Screaming in the Heisenberg Wind

[fiction]

He was dead-drop Zen with eyes of Sufi swirling; smoking, a catch for any NLP-savvy, Nietzsche-Kant gal, but if you looked a little closer you could see the dark, Goethic shadow hidden behind that tan, well-defined Qabalah. He was ad hoc but never half-cocked and everything he coined wore shades.

She was a tall drink of retro-punk with wild Borges hair, screaming in the wind over a Heisenberg mind that saw the world in fractals. A tight Buddhist bodice barely contained her theosophical auras. She wore short skirts to show off a long, unconscious Jung that wouldn’t quit and left psychic disarray of Gödel proportions over the landscape of men as she walked.

She spoke in shadow tones laid flat on the floor, hiding cotton-candy dreams from synapses newly born, dancing over cliffs, too young to see. Her loose sinews and string theory cells contracted, feeling spooky action at a distance while she said prayers to God with eyes wide as the sun.

His long, strong hand smelled of coffee and musk. He held it out as a bridge so her toes wouldn’t trip. She picked up the scent of leather when he watched and felt the rain in his oasis behind plywood, duct tape, and two layers of muddy steel beams. Her train of thought careened dangerously 360 degrees mph around the curve, but he was straight as the marrow, maintaining a flurry of calm in opposition so balance remained on the same page—that one page of matter.

He had skylights in his attic. She had portholes in the basement, but somehow his wx1 interlinear wave brushed against her out of phase x2 angle and they came to meet, a rhapsody in blue-violet and could name that tune in five notes or three goddamns depending on the mood.

When they came together, the empty words they tossed bred symphony. He repainted the roof as proof that reality changed and reminded her not to wear a face in continuum. “I was a zeitgeist once,” he said, and she changed her clothes with ceremonious seriousness.

She promised to eat the past and never spit it out and he promised to keep rose-colored glasses and no roads closed so they settled down in the undercurrent unfettered by words or worlds or the space between them, sparking, sparkling, darkling hecklers sharing dreams in the motions of return.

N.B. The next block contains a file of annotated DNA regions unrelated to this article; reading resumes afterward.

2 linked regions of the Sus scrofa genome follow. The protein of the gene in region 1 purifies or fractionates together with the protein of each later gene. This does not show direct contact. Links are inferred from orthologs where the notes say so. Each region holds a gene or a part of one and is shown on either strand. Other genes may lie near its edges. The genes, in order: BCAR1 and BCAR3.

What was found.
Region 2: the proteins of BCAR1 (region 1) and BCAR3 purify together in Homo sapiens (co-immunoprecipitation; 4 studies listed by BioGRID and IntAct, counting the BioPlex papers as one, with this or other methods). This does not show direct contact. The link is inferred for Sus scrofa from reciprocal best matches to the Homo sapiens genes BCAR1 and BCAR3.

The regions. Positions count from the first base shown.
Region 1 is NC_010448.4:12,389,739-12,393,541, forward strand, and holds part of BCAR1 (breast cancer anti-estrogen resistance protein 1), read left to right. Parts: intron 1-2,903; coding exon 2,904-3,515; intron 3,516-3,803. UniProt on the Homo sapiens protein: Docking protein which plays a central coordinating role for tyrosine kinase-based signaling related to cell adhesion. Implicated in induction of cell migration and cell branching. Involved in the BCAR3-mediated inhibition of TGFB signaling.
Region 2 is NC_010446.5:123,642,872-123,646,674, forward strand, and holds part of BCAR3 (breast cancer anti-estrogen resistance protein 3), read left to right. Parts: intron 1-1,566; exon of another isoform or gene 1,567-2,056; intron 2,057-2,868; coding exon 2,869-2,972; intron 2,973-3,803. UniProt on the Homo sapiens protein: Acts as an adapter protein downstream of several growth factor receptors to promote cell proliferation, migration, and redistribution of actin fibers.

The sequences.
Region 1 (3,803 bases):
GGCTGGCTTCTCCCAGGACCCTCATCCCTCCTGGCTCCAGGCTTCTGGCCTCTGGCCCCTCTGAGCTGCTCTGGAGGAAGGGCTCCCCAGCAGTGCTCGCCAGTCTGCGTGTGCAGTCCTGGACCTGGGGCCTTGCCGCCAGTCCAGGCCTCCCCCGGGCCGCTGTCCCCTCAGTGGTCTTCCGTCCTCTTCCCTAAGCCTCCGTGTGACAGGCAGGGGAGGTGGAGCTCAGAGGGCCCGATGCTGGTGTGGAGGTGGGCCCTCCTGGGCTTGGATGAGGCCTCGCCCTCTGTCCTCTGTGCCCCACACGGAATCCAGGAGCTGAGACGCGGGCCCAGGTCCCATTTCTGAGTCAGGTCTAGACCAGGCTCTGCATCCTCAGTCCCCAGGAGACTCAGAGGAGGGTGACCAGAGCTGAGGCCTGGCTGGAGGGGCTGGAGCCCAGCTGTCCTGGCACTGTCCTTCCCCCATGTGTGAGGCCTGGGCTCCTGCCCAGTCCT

Sex luminous in no light; pain playing on the planes.

Their cosmic bang created a continuous wave G, outdoing A, B and C, so that the universe became slightly queasy at all the motion this bundled baby borealis blew, but was satiated in the rafter glows. The bundle itself blew over and through to dimensions unknown looking for Om but sent musical interludes to the stars when strummed.

They stopped time and spent their momentous making models from the quantum material, watching themselves play in a nice piece of oceanfront reality, souled by the best agent ever, working on omission.

 

K.D. Rose

K.D. Rose is a poet and author. K.D.’s book, Inside Sorrow, won Readers’ Favorite Silver Medal for poetry. Her poetry, essays, and short stories have been published in Word Riot, Chicago Literati, Poetry Breakfast, BlazeVOX Journal, Ink in Thirds, The Nuclear Impact Anthology, Stray Branch Magazine, Literary Orphans, and others. Publication is forthcoming in Eastern Iowa Review, Lunch Ticket, Santa Fe Literary Magazine, Northern Virginia Review, Hermes Poetry Magazine, Maintenant Contemporary Dada Magazine, Slipstream, Wild Women’s Medicine Circle Journal, The Offbeat, and the 2016 Paragram Press anthology. She also won an honorable mention in the 2016 New Millennium Writings poetry contest. Her last release was Brevity of Twit. Her new book, DreamPoem, will be out in summer 2017. She has a BS in psychology and a master’s in social work. Member: Poetry Society of America, Poets and Writers, Academy of American Poets.